Know when to run

Having grown up with pinball machines and a clunky TRS-80 microcomputer, I never acquired much affinity for video games. They existed, of course, mostly as plain text adventures and jerky MS-DOS before stand-alone arcades became a thing, and in nostalgic hindsight seem rather quaint. Their pings and light bulbs and Courier typeface showed thoughtful – and quiet – charm.

I mention this not to get PlayStation or Wii off my lawn, but only in contemplating my adoration of a good casino. There is nothing charming about a casino. Even the best of them reek, either of the grimy desperation and sullied decisions boredom and addiction breed, or the tacky splendor of a stained freak show tent. The Rat Pack days of glamor and excess, when men sported suits, women wore mink, and cigar smoke curled around a Manhattan, have vanished. The only excess in most casinos now, gambling aside, is in white gym shoes and oxygen tanks.

By all means I should despise casinos, yet desire wraps itself around my greedy little vices and I find odd satisfaction among the epileptic frills. I like that at any hour of the day, a casino will be popping with bells, sirens, and grave-digging sighs. Booze is plentiful, as it should be, to balance and fuel the polluted elegance.

Attitude helps, of course. My guy and I enter a casino for entertainment over payout. Stepping past the largely computerized games, the ones with touch screens and 3D graphics and absurd themes like “Coyote Moon” or “Karate Pig,” we find the older dollar machines with mechanical reels and splintered levers. This throwback to my pinball days accommodates my perpetual bourbon buzz and inability to complete simple arithmetic.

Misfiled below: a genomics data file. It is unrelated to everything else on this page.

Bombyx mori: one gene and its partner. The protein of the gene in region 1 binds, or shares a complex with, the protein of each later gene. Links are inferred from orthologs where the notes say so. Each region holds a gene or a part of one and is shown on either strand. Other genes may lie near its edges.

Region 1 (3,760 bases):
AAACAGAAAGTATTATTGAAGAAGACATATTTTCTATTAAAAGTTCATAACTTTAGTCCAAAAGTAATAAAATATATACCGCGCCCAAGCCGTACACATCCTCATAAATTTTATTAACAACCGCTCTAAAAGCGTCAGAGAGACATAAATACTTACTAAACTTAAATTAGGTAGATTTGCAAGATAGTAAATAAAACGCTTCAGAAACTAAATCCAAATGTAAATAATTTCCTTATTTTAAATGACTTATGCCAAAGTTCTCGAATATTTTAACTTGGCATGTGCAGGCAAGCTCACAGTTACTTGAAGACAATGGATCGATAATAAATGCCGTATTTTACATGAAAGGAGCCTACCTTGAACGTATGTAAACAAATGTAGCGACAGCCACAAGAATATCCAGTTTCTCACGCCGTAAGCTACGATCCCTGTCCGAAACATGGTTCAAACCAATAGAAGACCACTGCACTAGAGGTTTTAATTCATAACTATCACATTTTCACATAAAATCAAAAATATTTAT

This is mostly why I shied away from table games. When Yahtzee can confuse me with its formulas and number calculations, the likelihood of my ever grasping something like craps is slim. The same can be said of Blackjack, another game where my mathematical shortcomings will obliterate a table in an instant. Sitting at a slot machine, I can perform illogical luck rituals in relative private and feel confident in knowing that the number seven is never a bad thing.

But then my guy introduced me to three card poker. The game plays simple yet nuanced enough to make me feel adept, despite all it taking to win in the most basic situation is one card better than the dealer. Players at the table can cease to exist entirely or become temporary companions without ever having relation to another’s win or loss.

We sit and play for an hour’s stretch, drinking in easy comfort and holding court. My guy exudes unflappable confidence and humor, bantering lightly, while I let my deceptive constraint convince the table I’m not holding a straight flush. For that hour I am my own idea of me, at once decadent and deliberate, a full song and not only the fiddle carrying the melody.

If only my games of Oregon Trail had played out so well.

 

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